Violation of tax laws these days doesn’t cause a sense of guilt among us”, said India’s Financial Minister, Mr Arun Jaitley.

His words echo a turbulent truth that ‘Indian Janta’ hides consciously. He stresses on society requiring the change in attitude to combat corruption and tax evasion. How important the role of consumer/aam aadmi be in fiscal India under GST?

The consumer is at the last stage of the supply chain.  He will bear the burden of(GST) goods and service tax coming in near future. As explained in our last blog on GST, any tax fraud or corruption in the middle of the supply chain creates cascading effect i.e. tax on tax burden, resulting in a price hike.

Will GST ensure that each consumer is taking receipts from a retailer? Or how does the tax authority inspects that the retailers are not making transactions in cash or ‘kacha bill’?

Fiscalisation: Improving tax compliance

A government’s ability to collect tax is either determined by how informed government is of tax activities and how capable the government is to enforce the tax laws. Enforcing tax collection for transactions between retailer and consumer is a challenge.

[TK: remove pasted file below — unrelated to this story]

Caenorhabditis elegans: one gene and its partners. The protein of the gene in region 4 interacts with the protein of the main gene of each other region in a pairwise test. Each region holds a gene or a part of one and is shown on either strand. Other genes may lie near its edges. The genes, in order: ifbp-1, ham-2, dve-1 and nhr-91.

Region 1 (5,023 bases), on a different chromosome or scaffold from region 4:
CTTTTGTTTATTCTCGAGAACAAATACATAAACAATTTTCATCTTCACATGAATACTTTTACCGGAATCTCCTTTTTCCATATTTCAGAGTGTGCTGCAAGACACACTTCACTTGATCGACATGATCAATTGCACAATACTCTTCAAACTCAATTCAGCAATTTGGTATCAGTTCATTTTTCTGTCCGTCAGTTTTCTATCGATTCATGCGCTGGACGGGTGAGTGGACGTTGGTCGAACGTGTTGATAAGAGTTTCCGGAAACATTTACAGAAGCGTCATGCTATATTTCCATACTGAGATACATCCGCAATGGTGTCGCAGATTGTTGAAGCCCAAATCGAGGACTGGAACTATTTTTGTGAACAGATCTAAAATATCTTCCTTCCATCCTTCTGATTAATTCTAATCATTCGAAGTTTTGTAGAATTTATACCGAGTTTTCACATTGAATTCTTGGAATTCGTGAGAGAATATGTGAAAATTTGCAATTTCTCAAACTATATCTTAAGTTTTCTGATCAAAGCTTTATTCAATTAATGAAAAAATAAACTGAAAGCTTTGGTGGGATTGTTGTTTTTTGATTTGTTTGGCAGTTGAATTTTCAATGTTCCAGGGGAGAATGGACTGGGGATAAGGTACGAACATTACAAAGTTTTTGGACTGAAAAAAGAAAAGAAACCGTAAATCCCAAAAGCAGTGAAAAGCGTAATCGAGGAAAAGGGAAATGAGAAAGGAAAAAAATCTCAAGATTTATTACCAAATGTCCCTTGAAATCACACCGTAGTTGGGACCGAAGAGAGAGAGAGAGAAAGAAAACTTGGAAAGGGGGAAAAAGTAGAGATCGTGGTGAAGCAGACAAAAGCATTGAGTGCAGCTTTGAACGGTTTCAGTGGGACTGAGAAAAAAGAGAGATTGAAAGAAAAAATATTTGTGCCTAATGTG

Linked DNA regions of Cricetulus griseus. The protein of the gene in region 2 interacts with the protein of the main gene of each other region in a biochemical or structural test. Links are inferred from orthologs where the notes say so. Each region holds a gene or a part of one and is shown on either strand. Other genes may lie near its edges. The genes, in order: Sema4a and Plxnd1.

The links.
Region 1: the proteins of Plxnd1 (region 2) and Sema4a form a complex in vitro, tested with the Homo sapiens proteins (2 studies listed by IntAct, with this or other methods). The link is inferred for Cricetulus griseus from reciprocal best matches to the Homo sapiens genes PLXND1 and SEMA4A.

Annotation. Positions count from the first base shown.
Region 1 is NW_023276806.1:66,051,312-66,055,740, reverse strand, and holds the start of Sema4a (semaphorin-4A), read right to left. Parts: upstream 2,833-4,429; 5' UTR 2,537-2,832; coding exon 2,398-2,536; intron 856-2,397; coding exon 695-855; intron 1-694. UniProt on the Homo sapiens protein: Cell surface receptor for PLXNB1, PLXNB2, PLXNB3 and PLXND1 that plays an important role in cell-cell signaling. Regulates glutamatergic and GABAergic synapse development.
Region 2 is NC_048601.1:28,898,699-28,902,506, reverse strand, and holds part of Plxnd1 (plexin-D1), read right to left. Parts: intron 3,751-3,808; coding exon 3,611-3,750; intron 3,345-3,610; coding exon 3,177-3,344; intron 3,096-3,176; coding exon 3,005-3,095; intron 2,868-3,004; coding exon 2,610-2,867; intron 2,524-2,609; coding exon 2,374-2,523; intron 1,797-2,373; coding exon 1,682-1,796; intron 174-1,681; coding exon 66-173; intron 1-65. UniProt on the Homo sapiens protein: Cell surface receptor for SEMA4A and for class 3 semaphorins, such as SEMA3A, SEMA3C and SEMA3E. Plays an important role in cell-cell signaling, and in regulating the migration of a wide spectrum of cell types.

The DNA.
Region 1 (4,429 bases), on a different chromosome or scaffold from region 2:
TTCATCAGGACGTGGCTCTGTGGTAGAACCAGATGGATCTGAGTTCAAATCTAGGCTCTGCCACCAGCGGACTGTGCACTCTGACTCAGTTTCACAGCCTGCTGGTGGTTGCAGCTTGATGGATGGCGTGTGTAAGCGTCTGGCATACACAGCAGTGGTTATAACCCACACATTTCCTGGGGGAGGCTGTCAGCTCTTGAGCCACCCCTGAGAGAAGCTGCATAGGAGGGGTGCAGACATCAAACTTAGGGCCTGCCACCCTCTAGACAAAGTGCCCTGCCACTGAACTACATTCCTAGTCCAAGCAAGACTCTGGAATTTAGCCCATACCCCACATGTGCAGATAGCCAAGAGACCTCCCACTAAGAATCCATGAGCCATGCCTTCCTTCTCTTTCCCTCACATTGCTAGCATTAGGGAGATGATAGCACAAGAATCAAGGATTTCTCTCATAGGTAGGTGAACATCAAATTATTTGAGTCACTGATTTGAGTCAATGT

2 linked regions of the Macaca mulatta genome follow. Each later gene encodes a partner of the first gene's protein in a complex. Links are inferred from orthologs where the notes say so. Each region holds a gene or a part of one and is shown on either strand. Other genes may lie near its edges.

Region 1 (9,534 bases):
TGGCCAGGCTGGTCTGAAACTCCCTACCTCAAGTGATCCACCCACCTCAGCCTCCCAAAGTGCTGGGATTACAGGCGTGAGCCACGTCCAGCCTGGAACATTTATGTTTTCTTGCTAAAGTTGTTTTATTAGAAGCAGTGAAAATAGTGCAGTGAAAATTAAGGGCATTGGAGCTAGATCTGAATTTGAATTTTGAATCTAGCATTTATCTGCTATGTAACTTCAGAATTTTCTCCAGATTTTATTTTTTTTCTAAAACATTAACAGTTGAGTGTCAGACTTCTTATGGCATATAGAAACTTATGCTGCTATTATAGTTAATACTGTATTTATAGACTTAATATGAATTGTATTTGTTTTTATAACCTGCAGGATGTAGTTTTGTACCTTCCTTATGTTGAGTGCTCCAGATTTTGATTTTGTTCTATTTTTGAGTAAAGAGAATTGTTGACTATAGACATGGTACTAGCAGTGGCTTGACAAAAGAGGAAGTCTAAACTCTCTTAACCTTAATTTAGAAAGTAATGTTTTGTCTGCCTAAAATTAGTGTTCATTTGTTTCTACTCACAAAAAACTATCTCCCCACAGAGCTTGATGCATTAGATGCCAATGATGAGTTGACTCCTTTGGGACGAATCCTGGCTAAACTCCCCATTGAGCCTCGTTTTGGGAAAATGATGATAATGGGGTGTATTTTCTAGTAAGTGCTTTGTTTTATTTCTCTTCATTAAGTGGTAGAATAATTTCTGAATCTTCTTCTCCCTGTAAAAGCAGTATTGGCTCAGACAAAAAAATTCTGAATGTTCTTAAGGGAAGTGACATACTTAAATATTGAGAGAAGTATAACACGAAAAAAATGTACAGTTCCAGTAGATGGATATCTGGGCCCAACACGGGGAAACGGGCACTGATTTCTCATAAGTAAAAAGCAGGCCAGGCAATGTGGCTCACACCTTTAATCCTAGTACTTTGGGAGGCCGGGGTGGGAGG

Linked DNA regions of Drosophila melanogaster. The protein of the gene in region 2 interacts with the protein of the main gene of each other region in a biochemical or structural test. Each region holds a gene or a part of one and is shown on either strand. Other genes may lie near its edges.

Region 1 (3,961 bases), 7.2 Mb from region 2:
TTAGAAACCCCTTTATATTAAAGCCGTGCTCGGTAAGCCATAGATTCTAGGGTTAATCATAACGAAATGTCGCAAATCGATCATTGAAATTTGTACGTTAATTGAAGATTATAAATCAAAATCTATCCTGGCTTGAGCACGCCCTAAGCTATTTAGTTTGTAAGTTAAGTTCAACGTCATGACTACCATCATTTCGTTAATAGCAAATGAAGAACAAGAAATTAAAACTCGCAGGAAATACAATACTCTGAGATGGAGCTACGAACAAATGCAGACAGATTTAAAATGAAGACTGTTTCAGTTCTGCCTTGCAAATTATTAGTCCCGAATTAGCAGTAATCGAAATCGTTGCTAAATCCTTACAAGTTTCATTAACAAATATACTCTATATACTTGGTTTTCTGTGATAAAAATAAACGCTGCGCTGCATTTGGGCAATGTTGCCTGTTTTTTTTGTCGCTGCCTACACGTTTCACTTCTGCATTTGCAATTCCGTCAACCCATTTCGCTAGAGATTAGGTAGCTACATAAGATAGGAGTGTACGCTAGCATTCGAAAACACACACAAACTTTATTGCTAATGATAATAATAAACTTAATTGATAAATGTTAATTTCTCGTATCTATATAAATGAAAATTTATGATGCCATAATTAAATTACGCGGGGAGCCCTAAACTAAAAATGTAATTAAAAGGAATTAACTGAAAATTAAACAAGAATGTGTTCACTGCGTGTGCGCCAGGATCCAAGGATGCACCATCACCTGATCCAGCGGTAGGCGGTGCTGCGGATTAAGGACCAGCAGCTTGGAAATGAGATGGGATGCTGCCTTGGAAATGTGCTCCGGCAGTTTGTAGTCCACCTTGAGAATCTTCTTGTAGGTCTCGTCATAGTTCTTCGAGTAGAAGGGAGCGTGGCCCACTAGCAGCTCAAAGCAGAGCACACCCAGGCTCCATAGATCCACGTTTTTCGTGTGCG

Every time a consumer doesn’t ask for the receipt and buys goods and services in cash, he is letting the retailer getaway from paying taxes to the government. The supply chain faces, ‘last mile problem’, where the consumer has no incentive or derive no monetary benefit from collecting receipts.

The challenge can be tackled via three ways. One, Indian consumers can suddenly develop a conscience and start collecting receipts. Second, the government can incentivise the consumers to ask for receipts. Third, the tax authorities can make use of advanced technologies to track each transaction between retailer and consumer.

Many countries(exemplified below) who have faced similar problems like India in the past didn’t wait for consumers to grow a conscience. With the help of advanced technology, such countries have been able to enforce tax compliance by the method of fiscalisation.

According to The Herald, “fiscalisation refers to configuring of fiscal devices to enable them to record sales and tax information on read-only fiscal memory at the time of sales for use of tax authority in VAT administration”